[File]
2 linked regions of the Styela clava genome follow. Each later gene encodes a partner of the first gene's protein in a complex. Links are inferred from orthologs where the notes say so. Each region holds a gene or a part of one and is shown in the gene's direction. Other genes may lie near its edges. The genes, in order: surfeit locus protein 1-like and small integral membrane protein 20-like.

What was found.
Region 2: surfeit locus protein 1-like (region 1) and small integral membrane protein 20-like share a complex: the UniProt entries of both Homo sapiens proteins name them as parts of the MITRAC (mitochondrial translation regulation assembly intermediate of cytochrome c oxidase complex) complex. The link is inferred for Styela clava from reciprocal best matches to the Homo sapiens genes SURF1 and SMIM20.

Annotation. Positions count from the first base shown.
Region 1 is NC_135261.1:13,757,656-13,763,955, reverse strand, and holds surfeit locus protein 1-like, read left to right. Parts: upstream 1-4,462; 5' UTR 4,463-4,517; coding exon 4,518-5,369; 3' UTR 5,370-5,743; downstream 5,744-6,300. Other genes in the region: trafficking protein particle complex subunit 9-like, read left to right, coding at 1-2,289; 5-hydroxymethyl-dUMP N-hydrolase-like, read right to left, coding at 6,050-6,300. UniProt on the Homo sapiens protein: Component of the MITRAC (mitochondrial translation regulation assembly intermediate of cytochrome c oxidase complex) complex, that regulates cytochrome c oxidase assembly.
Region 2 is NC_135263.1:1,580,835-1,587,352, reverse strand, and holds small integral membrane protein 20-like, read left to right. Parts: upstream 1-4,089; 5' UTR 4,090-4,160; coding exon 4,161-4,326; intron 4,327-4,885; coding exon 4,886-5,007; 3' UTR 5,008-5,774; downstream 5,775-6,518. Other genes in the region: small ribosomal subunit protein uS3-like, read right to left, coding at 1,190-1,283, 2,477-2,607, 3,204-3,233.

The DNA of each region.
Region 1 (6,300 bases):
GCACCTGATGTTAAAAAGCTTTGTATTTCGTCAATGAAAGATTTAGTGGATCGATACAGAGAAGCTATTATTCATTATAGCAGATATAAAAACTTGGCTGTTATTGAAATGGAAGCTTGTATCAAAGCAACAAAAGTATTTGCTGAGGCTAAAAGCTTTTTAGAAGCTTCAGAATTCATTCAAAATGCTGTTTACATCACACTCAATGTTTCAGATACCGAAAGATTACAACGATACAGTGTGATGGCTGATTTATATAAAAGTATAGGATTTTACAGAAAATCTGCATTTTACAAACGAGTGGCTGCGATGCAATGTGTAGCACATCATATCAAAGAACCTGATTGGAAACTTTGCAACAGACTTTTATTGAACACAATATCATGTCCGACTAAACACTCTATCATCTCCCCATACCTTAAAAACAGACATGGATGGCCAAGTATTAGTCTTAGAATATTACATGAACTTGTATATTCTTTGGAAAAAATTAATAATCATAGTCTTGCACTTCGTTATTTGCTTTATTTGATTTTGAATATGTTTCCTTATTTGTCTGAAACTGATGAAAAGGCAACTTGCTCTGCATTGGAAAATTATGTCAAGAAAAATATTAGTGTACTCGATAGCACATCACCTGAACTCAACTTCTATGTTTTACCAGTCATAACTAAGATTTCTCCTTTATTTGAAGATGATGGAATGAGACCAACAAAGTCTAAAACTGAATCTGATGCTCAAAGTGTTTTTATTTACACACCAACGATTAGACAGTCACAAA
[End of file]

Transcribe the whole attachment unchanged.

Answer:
2 linked regions of the Styela clava genome follow. Each later gene encodes a partner of the first gene's protein in a complex. Links are inferred from orthologs where the notes say so. Each region holds a gene or a part of one and is shown in the gene's direction. Other genes may lie near its edges. The genes, in order: surfeit locus protein 1-like and small integral membrane protein 20-like.

What was found.
Region 2: surfeit locus protein 1-like (region 1) and small integral membrane protein 20-like share a complex: the UniProt entries of both Homo sapiens proteins name them as parts of the MITRAC (mitochondrial translation regulation assembly intermediate of cytochrome c oxidase complex) complex. The link is inferred for Styela clava from reciprocal best matches to the Homo sapiens genes SURF1 and SMIM20.

Annotation. Positions count from the first base shown.
Region 1 is NC_135261.1:13,757,656-13,763,955, reverse strand, and holds surfeit locus protein 1-like, read left to right. Parts: upstream 1-4,462; 5' UTR 4,463-4,517; coding exon 4,518-5,369; 3' UTR 5,370-5,743; downstream 5,744-6,300. Other genes in the region: trafficking protein particle complex subunit 9-like, read left to right, coding at 1-2,289; 5-hydroxymethyl-dUMP N-hydrolase-like, read right to left, coding at 6,050-6,300. UniProt on the Homo sapiens protein: Component of the MITRAC (mitochondrial translation regulation assembly intermediate of cytochrome c oxidase complex) complex, that regulates cytochrome c oxidase assembly.
Region 2 is NC_135263.1:1,580,835-1,587,352, reverse strand, and holds small integral membrane protein 20-like, read left to right. Parts: upstream 1-4,089; 5' UTR 4,090-4,160; coding exon 4,161-4,326; intron 4,327-4,885; coding exon 4,886-5,007; 3' UTR 5,008-5,774; downstream 5,775-6,518. Other genes in the region: small ribosomal subunit protein uS3-like, read right to left, coding at 1,190-1,283, 2,477-2,607, 3,204-3,233.

The DNA of each region.
Region 1 (6,300 bases):
GCACCTGATGTTAAAAAGCTTTGTATTTCGTCAATGAAAGATTTAGTGGATCGATACAGAGAAGCTATTATTCATTATAGCAGATATAAAAACTTGGCTGTTATTGAAATGGAAGCTTGTATCAAAGCAACAAAAGTATTTGCTGAGGCTAAAAGCTTTTTAGAAGCTTCAGAATTCATTCAAAATGCTGTTTACATCACACTCAATGTTTCAGATACCGAAAGATTACAACGATACAGTGTGATGGCTGATTTATATAAAAGTATAGGATTTTACAGAAAATCTGCATTTTACAAACGAGTGGCTGCGATGCAATGTGTAGCACATCATATCAAAGAACCTGATTGGAAACTTTGCAACAGACTTTTATTGAACACAATATCATGTCCGACTAAACACTCTATCATCTCCCCATACCTTAAAAACAGACATGGATGGCCAAGTATTAGTCTTAGAATATTACATGAACTTGTATATTCTTTGGAAAAAATTAATAATCATAGTCTTGCACTTCGTTATTTGCTTTATTTGATTTTGAATATGTTTCCTTATTTGTCTGAAACTGATGAAAAGGCAACTTGCTCTGCATTGGAAAATTATGTCAAGAAAAATATTAGTGTACTCGATAGCACATCACCTGAACTCAACTTCTATGTTTTACCAGTCATAACTAAGATTTCTCCTTTATTTGAAGATGATGGAATGAGACCAACAAAGTCTAAAACTGAATCTGATGCTCAAAGTGTTTTTATTTACACACCAACGATTAGACAGTCACAAA